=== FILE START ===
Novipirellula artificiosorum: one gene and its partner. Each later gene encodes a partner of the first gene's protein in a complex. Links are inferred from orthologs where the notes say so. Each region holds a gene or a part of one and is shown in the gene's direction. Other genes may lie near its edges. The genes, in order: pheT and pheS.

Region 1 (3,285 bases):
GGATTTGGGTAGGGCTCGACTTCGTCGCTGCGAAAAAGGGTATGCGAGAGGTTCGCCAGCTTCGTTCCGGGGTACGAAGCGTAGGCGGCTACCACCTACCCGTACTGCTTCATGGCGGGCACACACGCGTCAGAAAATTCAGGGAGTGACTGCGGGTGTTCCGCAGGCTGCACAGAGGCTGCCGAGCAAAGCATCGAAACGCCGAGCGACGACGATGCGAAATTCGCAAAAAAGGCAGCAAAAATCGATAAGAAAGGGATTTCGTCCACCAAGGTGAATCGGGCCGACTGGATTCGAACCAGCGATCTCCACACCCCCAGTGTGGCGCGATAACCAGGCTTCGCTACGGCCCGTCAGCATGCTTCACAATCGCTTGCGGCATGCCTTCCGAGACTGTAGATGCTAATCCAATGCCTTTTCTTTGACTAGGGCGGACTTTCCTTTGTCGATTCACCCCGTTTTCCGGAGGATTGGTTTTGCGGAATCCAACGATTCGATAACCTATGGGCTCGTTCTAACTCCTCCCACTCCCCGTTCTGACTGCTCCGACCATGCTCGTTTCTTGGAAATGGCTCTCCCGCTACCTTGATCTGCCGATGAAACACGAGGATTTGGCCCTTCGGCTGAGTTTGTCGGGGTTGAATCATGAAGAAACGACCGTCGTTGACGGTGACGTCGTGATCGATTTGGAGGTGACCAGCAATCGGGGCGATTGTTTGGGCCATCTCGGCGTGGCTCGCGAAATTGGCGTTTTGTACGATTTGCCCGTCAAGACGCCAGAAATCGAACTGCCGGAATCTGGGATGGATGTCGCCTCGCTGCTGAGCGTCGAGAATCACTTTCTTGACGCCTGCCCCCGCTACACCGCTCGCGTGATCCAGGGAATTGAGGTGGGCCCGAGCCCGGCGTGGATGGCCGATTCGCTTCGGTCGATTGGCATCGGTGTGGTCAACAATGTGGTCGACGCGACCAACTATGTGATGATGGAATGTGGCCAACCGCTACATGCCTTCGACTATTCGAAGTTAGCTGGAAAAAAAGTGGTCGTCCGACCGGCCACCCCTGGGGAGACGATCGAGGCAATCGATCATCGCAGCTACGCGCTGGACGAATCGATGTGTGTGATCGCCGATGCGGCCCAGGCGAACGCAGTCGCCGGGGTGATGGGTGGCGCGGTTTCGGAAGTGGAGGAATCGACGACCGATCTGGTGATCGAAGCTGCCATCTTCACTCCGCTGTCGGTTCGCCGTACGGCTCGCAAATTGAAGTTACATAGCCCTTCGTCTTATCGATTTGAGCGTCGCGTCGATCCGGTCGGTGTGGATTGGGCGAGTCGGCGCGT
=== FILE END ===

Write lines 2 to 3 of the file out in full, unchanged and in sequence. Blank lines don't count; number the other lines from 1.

Region 1 (3,285 bases):
GGATTTGGGTAGGGCTCGACTTCGTCGCTGCGAAAAAGGGTATGCGAGAGGTTCGCCAGCTTCGTTCCGGGGTACGAAGCGTAGGCGGCTACCACCTACCCGTACTGCTTCATGGCGGGCACACACGCGTCAGAAAATTCAGGGAGTGACTGCGGGTGTTCCGCAGGCTGCACAGAGGCTGCCGAGCAAAGCATCGAAACGCCGAGCGACGACGATGCGAAATTCGCAAAAAAGGCAGCAAAAATCGATAAGAAAGGGATTTCGTCCACCAAGGTGAATCGGGCCGACTGGATTCGAACCAGCGATCTCCACACCCCCAGTGTGGCGCGATAACCAGGCTTCGCTACGGCCCGTCAGCATGCTTCACAATCGCTTGCGGCATGCCTTCCGAGACTGTAGATGCTAATCCAATGCCTTTTCTTTGACTAGGGCGGACTTTCCTTTGTCGATTCACCCCGTTTTCCGGAGGATTGGTTTTGCGGAATCCAACGATTCGATAACCTATGGGCTCGTTCTAACTCCTCCCACTCCCCGTTCTGACTGCTCCGACCATGCTCGTTTCTTGGAAATGGCTCTCCCGCTACCTTGATCTGCCGATGAAACACGAGGATTTGGCCCTTCGGCTGAGTTTGTCGGGGTTGAATCATGAAGAAACGACCGTCGTTGACGGTGACGTCGTGATCGATTTGGAGGTGACCAGCAATCGGGGCGATTGTTTGGGCCATCTCGGCGTGGCTCGCGAAATTGGCGTTTTGTACGATTTGCCCGTCAAGACGCCAGAAATCGAACTGCCGGAATCTGGGATGGATGTCGCCTCGCTGCTGAGCGTCGAGAATCACTTTCTTGACGCCTGCCCCCGCTACACCGCTCGCGTGATCCAGGGAATTGAGGTGGGCCCGAGCCCGGCGTGGATGGCCGATTCGCTTCGGTCGATTGGCATCGGTGTGGTCAACAATGTGGTCGACGCGACCAACTATGTGATGATGGAATGTGGCCAACCGCTACATGCCTTCGACTATTCGAAGTTAGCTGGAAAAAAAGTGGTCGTCCGACCGGCCACCCCTGGGGAGACGATCGAGGCAATCGATCATCGCAGCTACGCGCTGGACGAATCGATGTGTGTGATCGCCGATGCGGCCCAGGCGAACGCAGTCGCCGGGGTGATGGGTGGCGCGGTTTCGGAAGTGGAGGAATCGACGACCGATCTGGTGATCGAAGCTGCCATCTTCACTCCGCTGTCGGTTCGCCGTACGGCTCGCAAATTGAAGTTACATAGCCCTTCGTCTTATCGATTTGAGCGTCGCGTCGATCCGGTCGGTGTGGATTGGGCGAGTCGGCGCGT